Rikuo Nura just wants to be like everyone else. Which is hard for him because he’s a quarter yokai and next in line to be their Supreme Commander. For all of the western readers, yokai are monsters or demons of Japan. Almost anything can be a yokai, beasts, humans, plants, animals, and even objects — if you let them sit for a century — might transform into yokai. Some are sinister and quite dangerous, but often yokai just love to cause mischief. Nura’s clan believes that it is the yokai’s responsibility to keep fear alive in humans.
This is a problem for Nura since he has decided he won’t become the leader of the yokai, and will just lead a normal human life. This isn’t a task as easy as it sounds. Tens maybe hundreds of yokai live with Nura and his grandfather in their home. They still acknowledge Nura as the heir even when he doesn’t. At the house there are meetings of the heads of the various yokai branches throughout Japan. Now that the heir is in question, there is a great power vacuum. Some clans feel that they should be in charge and have begun actively harming humans.
Which brings the entire problems back full circle to Nura. Even as he tries to ignore his responsibilities, he finds himself and his friends the victims of yokai attacks. These attacks spark interest in yokai that Nura had been fighting so hard to avoid. Even when faced with evidence of yokai activity, he still tries to quell any rumors. Nura is finding it hard to convince anyone that yokai don’t exist, especially himself.
Despite trying to hide, when the threat gets too close, Nura will give into his yokai blood and transform. In his place appears a level headed, sword wielding man, who efficiently takes out all enemies, and renews his promise to lead the yokai as the Lord of Pandemonium.
Nura: Rise of the Yokai Clan is one of the more thought-out shonen comics that I have ever read. Shonen can sometimes read too simplistic, or formulaic, but Nura provides a lot of conflicting motivations that keeps the read interesting. Nura wants to hold on to his humanity, but at that cost ignores the yokai. The yokai, having no consequences act out, which then require Nura to come to action. There are more politics involved, which makes the subterfuge that much more fun to read. It is possible that at any meeting of the clans those that swear fidelity are lying.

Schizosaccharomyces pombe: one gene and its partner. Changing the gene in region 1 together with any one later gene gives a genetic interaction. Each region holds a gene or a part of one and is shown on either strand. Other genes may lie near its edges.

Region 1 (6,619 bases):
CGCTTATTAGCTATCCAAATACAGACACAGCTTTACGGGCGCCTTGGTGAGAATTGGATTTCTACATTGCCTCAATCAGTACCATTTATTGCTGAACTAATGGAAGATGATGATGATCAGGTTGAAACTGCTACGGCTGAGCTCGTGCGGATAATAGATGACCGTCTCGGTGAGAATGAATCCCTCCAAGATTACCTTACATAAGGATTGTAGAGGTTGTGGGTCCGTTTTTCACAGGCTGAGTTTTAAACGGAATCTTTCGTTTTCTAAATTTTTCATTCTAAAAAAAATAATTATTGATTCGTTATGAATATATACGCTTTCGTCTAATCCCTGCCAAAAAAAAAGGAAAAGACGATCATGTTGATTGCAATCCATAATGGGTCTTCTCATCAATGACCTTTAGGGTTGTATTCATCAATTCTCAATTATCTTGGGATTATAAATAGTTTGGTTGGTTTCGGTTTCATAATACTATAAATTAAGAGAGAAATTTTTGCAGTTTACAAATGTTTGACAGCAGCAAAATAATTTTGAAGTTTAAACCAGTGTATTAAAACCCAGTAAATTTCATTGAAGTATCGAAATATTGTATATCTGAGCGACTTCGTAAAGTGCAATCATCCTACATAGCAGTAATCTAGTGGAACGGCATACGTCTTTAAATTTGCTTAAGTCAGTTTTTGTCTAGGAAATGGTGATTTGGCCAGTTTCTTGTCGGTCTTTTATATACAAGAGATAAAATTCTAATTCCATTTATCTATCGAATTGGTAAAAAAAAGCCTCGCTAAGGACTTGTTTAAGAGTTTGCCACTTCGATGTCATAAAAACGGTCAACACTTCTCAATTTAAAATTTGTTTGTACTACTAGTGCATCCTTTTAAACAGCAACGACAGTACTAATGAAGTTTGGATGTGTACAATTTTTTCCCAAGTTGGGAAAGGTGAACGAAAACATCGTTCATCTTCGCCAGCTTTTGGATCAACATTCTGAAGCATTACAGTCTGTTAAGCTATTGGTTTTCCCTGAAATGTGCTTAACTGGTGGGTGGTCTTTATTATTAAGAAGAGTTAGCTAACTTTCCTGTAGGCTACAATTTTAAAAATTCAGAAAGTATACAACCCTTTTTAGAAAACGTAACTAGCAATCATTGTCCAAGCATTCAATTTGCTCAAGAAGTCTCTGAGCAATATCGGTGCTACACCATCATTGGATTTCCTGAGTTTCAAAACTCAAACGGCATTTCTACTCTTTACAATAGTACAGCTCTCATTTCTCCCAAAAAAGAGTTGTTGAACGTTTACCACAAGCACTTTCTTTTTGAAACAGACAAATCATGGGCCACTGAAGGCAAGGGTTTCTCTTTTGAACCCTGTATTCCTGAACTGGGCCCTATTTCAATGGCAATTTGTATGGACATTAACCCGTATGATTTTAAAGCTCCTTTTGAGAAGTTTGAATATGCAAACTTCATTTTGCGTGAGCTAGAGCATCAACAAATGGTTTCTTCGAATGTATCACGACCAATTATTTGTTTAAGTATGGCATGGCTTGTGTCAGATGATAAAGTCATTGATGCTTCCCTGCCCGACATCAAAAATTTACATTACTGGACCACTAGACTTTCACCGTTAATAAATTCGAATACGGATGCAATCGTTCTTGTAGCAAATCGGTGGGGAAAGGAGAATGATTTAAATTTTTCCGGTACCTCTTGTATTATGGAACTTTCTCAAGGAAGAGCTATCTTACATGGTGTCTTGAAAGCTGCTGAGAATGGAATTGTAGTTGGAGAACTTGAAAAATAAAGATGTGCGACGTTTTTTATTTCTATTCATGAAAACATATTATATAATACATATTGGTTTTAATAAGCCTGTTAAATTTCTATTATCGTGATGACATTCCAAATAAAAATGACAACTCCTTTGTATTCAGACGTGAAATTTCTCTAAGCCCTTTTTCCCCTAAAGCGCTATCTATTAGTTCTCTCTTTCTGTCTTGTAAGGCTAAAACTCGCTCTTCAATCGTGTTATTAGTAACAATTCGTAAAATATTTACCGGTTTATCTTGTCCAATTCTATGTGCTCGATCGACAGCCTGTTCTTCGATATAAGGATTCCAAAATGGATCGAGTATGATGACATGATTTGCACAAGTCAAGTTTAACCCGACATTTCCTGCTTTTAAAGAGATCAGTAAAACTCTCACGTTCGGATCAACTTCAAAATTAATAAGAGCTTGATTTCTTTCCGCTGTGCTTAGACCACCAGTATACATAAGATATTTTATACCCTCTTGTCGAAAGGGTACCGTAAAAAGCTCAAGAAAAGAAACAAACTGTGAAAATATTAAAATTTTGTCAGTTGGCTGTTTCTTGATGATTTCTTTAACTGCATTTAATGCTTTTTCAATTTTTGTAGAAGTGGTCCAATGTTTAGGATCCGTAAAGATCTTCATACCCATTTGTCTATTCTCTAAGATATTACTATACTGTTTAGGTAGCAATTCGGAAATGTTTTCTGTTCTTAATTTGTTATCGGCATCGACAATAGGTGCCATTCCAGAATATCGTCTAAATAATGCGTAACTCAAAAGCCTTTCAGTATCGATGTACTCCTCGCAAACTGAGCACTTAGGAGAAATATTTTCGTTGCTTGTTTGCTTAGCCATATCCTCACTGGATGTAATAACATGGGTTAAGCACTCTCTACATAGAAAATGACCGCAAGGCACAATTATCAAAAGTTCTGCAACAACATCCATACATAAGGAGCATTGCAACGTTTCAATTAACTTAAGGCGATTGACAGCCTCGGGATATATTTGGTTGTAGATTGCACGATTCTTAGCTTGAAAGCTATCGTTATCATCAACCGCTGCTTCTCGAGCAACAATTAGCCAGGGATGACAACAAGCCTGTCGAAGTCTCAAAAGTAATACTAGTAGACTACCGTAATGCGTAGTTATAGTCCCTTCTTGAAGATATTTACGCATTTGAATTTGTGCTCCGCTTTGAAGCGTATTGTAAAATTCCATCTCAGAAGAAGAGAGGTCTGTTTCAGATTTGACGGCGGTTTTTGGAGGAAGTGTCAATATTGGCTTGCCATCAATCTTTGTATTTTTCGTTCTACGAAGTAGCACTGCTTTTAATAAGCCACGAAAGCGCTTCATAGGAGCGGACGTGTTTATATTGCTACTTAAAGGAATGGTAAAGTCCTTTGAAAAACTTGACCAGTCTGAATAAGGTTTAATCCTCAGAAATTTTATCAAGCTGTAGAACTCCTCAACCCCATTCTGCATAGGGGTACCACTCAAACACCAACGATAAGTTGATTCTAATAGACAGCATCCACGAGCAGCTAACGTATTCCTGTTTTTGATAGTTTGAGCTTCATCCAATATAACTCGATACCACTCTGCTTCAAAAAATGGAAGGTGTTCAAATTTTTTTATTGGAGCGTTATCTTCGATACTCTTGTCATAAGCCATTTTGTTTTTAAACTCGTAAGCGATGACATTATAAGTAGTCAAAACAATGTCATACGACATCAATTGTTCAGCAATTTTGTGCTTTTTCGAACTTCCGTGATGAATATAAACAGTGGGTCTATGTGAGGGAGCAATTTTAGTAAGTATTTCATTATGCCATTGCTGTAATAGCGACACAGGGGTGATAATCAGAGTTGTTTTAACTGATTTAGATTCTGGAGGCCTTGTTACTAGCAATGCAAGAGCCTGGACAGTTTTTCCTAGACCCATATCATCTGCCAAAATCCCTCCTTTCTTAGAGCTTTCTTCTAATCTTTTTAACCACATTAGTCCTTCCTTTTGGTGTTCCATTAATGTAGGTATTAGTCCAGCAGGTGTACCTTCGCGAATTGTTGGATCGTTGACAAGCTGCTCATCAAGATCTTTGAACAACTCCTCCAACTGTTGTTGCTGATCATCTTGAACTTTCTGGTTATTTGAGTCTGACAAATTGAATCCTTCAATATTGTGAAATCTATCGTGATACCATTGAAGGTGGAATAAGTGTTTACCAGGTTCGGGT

Another big component of the tale is Nura living with a secret identity. He strives so hard in school to blend in and be a good, non-monster kid, but at any moment he could be exposed. There are also smacks of how unfair the double standard is when some kids in school praise yokai, but Nura can’t say anything.
The art in Nura has a great challenge. There are hundreds of different yokai, and this book has to show them in all of their varieties, and have them look natural next to their human counterparts. It actually works out really well. Often, the more innocent the character, the more cartoony they appear. So the mischievous small yokai are little more than simple contour lines, after them Nura and his peers are all rendered with a slightly more detail. The last characters to consider would be the monstrous yokai or summons, and all of them receive intricate detail. It is an attention that serves the characters well, because every taut hair or sharp tooth helps to bring the menace of the enemy alive. Even in yokai that appear human, the danger is palpable.
The story flows perfectly from one volume to the next. There is a great pacing to the narrative that actively leaves you wondering what could possibly become of this boy in the middle of yokai wars while holding onto his humanity.